Japan was the first market that China swiped from India during the 1990s, but only after India had benefited from the closure of many traditional Japanese firms during an economic recession. At first, Chinese manufacturers were emboldened by the fact that the elegant Japanese models relied on black and gray. These were colors that China could quarry within its own borders. Soon, Japanese entrepreneurs pitched in to develop the industry by setting up joint ventures in China.
But so many firms jumped into the fray that prices dropped and profits shrank. Even though China commanded 97 percent of the Japanese market by 1999, the Western graveyards looked more enticing. After some calculations, the Chinese figured out that raw materials would comprise only 20 to 25 percent of the finished product's cost. On almost every other score – labor and fuel prices, worker productivity, infrastructure development and credit availability – the Chinese could beat the Indians at their own game. Moreover, they knew they could achieve a faster delivery time, due to geography and shipping schedules.
To compete, the Indian managers leaned on their sculptors. Long praised for carrying on India's tradition of intricate temple carving, they suddenly felt a blast of industrial time-management. "Our managers told me, there is competition with China, so you have to work fast," recounts D. Asalan, a sculptor employed at Gem Granite in Chennai. "But quality is also important."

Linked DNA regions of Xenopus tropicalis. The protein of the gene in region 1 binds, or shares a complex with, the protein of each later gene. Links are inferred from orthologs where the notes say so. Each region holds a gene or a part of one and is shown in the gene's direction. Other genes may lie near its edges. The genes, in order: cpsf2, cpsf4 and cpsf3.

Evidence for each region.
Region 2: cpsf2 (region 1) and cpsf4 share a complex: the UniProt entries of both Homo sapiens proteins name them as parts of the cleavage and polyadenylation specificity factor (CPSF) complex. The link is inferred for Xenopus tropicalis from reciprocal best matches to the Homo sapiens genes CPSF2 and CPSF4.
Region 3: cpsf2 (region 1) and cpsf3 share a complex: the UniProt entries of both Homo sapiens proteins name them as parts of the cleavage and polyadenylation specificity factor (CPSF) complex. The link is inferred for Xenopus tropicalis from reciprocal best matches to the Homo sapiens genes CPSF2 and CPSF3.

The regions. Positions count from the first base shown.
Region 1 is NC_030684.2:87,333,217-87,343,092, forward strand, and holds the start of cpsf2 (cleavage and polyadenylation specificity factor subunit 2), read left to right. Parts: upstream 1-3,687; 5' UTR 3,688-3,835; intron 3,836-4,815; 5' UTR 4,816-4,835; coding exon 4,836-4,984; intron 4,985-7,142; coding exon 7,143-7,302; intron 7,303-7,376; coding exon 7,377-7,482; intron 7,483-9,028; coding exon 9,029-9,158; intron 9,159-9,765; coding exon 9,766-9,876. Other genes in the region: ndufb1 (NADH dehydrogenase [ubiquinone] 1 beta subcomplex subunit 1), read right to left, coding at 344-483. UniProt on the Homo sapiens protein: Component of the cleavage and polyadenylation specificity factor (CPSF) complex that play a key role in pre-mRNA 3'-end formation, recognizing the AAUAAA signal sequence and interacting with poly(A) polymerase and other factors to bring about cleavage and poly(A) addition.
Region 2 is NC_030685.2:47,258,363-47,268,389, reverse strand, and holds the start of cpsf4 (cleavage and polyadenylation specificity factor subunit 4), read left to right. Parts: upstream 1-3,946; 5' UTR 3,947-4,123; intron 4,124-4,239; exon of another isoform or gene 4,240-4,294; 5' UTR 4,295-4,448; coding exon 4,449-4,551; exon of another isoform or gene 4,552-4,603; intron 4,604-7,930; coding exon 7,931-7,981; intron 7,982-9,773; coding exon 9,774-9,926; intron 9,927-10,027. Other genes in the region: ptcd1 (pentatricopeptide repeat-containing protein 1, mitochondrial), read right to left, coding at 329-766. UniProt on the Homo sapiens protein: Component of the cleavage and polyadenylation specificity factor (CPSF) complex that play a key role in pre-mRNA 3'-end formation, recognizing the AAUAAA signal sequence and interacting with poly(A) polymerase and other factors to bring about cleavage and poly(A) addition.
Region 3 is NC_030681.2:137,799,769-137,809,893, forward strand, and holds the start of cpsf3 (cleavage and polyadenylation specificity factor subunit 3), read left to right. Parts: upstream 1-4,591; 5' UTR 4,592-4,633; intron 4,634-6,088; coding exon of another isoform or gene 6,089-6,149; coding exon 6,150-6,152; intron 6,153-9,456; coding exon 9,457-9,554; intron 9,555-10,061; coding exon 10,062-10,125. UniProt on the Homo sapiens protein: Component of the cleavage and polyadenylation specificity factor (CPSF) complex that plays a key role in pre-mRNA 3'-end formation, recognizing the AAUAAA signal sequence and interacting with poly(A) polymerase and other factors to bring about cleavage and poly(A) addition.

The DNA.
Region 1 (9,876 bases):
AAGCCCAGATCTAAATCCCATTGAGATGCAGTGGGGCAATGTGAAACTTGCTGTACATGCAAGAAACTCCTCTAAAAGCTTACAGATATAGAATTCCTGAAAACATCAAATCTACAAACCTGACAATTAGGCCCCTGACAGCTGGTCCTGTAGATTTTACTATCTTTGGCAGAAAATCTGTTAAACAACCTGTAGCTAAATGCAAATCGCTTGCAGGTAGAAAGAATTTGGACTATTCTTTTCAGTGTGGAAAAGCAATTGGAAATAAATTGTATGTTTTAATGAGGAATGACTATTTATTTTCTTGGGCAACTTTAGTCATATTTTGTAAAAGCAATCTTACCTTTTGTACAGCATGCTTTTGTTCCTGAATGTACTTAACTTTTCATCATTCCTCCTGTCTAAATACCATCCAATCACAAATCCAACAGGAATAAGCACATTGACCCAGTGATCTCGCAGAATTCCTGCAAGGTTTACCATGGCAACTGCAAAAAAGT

Asalan recently put the finishing touches on a huge grave-marker resembling a pagoda, fashioned from India's Imperial Red granite. The firm plans to ship it to a Chinese family in California – one order that didn't fall into Tianjin's lap.
Of course, there are limits to this global supply chain. Monuments from India or China are typically shipped without the name of the departed carved into the stone. Manufacturers fear that employees might misspell an unfamiliar foreign name, swiftly ruining an item that sells for thousands of dollars or euros. So the delicate work is completed after delivery.
Market divisions remain unclear. Indian officials say that the European tombstone import market is about 65 percent from India and 35 percent from China – as French and German masons struggle to stay in business. For North America, the estimated divide is 60 percent from India and 40 percent from China – while domestic tombstones are still fashioned in Georgia and Vermont. But the Chinese argue that they are emerging on top in the US, while the Japanese market remains firmly in their hands.
Businessmen like Ma are not crowing just yet. Chinese companies are concerned about rising taxes and greater investments to comply with official anti-pollution campaigns. Such factors could shave the price differential.
Meanwhile, the Indian contingent expresses optimism. "They cannot crush us," declares K. Subba Reddy, chairman of the Chennai-based Pallava Group, another top exporter of monuments and granite blocks, adding that India can still select the choice blocks of granite in its own quarries, thereby determining superior quality.
Ironically, some of India's major gravestone manufacturers have reason to thank the Chinese. Since they also run their own quarries, they know that China essentially rescued the Indian granite industry from the doldrums it faced just seven years ago. With breathtaking speed and volume, China has sourced Indian granite to construct airports, apartments, offices, and other structures, especially in the run-up to the Olympics. Today, China buys 45 percent of all Indian granite.
Overall, India still struggles to understand China's dual role as competitor and customer. Like the speckled veneer of Himalayan Green granite, global trade can't be reduced to a single color.
Margot Cohen is a journalist based in Bangalore. Rights: © 2007 Yale Center for the Study of Globalization. YaleGlobal Online